Tendinopathy is a condition common to athletes but also experienced by non-athletic patients. Tendinopathy is generally not associated with or preceded by trauma, but rather appears to develop gradually over time due to overburdening of a tendon.
When an athlete or other patient seeks traditional medical attention for tendon pain, the first line of treatment is often corticosteroid injections (CSI) to reduce inflammation and ease discomfort.
Oftentimes, steroid injections are given in conjunction with physical therapy, to help the patient withstand the discomforts associated with therapeutic exercises. However, new research suggests that CSI may actually interfere with physical therapy and delay rehabilitation.
Overload is the principle by which muscle and tendon cells become stronger. The idea is to challenge the body’s structures by working them harder than they are accustomed to, in order to stimulate an adaptive response at the cellular level. Overload is the underlying principle of the maxim, “No pain, no gain.”
It has been demonstrated that slow eccentric (muscle lengthening) movements performed with heavy resistance have a positive effect on strengthening and repairing tendon tissue. Exercise stimulates the formation of new collagen and matrix proteins within the tendon, a process called mechanotransduction, meaning exercise has a positive effect on tendon structure.
Emerging research suggests that while CSI treatment has a positive short-term effect on pain reduction, CSI may interfere with and delay tendon recovery. It appears that local glucocorticoid injections may have a harmful effect on newly forming tendon cells, reducing their viability and proliferation, and delaying the synthesis of collagen.
In addition to inhibiting tendon repair in the short run, some clinical evidence reveals significantly harmful long-term effects of CSI on tendon tissue and new cells. In other words, while CSI helps reduce pain in the short run, it may do long-term and irreversible damage to tendon cells in the long run.
A growing body of research points to the potentially harmful effects of CSI on tendon rehabilitation:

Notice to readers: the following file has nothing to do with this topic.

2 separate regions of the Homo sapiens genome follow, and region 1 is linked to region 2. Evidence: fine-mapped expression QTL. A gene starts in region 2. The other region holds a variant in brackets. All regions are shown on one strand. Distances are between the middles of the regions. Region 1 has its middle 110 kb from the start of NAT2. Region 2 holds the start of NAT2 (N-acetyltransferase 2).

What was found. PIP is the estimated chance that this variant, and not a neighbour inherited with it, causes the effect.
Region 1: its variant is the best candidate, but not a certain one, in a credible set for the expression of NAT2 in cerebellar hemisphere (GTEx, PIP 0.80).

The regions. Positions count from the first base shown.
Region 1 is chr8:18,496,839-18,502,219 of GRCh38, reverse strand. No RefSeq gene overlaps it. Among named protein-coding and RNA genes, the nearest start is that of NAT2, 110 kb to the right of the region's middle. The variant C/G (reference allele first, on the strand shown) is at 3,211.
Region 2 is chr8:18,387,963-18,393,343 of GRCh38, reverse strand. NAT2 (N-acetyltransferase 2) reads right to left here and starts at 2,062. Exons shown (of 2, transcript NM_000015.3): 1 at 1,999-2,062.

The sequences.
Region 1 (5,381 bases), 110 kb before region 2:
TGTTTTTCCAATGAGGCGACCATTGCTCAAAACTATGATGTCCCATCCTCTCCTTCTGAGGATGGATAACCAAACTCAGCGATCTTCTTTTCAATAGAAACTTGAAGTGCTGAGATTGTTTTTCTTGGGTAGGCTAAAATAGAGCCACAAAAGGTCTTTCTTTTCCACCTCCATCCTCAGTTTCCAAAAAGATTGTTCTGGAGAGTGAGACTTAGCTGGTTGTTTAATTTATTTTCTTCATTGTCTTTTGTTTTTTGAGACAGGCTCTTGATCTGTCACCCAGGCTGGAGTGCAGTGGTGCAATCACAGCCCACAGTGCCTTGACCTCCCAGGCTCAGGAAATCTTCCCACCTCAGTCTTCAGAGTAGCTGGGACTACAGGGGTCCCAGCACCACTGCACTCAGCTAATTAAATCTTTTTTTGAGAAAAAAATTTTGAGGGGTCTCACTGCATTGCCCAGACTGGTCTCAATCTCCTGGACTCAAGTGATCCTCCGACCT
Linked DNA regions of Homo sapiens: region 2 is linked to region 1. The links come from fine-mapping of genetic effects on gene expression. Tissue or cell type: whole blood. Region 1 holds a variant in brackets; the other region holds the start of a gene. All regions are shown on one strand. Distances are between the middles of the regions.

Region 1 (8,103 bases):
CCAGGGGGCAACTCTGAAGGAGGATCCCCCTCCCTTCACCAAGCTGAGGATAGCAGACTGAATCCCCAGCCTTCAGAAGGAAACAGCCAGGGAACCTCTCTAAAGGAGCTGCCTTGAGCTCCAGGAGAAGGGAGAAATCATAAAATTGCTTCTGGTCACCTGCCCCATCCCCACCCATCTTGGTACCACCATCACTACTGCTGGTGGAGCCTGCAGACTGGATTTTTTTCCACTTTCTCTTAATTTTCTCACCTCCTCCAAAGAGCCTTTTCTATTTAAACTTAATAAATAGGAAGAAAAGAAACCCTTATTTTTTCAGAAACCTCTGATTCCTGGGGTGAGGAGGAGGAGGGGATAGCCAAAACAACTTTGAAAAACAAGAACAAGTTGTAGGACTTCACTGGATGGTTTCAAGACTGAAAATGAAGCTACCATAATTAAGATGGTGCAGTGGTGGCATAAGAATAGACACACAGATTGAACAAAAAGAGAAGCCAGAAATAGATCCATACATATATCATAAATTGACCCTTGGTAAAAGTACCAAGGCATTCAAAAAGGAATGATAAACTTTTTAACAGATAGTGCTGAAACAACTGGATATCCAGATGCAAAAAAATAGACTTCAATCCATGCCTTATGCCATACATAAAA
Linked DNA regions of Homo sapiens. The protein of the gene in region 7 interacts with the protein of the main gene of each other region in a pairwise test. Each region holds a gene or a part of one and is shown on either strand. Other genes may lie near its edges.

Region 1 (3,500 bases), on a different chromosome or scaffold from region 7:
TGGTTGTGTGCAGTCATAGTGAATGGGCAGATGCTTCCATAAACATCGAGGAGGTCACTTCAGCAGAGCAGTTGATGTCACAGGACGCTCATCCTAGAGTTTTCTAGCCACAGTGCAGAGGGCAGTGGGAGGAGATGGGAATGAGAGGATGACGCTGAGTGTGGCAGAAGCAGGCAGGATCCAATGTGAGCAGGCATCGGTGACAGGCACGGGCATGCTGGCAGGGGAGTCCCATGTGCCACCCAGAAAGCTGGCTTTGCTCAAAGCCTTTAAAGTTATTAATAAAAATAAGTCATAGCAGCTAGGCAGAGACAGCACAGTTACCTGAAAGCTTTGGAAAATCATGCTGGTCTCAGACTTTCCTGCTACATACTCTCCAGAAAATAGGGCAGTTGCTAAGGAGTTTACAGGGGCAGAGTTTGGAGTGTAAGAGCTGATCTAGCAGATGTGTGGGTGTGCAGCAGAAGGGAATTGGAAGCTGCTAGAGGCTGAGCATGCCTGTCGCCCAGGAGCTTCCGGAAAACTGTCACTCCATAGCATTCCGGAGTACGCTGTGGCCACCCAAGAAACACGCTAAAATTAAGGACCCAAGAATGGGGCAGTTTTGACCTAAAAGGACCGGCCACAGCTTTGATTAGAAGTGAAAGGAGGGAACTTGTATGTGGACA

While evidence about the effect of CSI on tendon recovery is inconclusive, patients with tendinopathy, especially athletes whose careers hinge on recovery, should be wary of CSI as a first line of treatment.
The skilled sports medicine practitioners at NYDNRehab understand the importance of full recovery from tendinopathy for athletes and anyone who wants to maintain optimal physical function. We go beyond just treating pain, working with patients to get to the source of the problem.
If you are suffering from tendinopathy or other types of muscle pain, NYDNRehab can help. Our progressive clinic uses state-of-the-art technology to diagnose and treat musculoskeletal pain and dysfunction. Contact NYDNRehab today to get to the source of your pain, and get back to your active lifestyle.
Juvenile osteochondritis dissecans can affect the knees of children and is especially problematic among youth athletes. This disorder involves a lesion that appears on the subchondral bone in the knee, and it affects between 15 and 29 children per 100,000. Boys are much likelier to develop the condition than are girls. Without proper assessment and […]Read More (0)
Natural childbirth is as old as time itself…if it weren’t, none of us would be here! For most of human history, childbirth has been the purview of women, mostly midwives and female relatives, who assisted a laboring mother as she did what comes naturally. However, shortly after World War II, that all changed as modern […]Read More (0)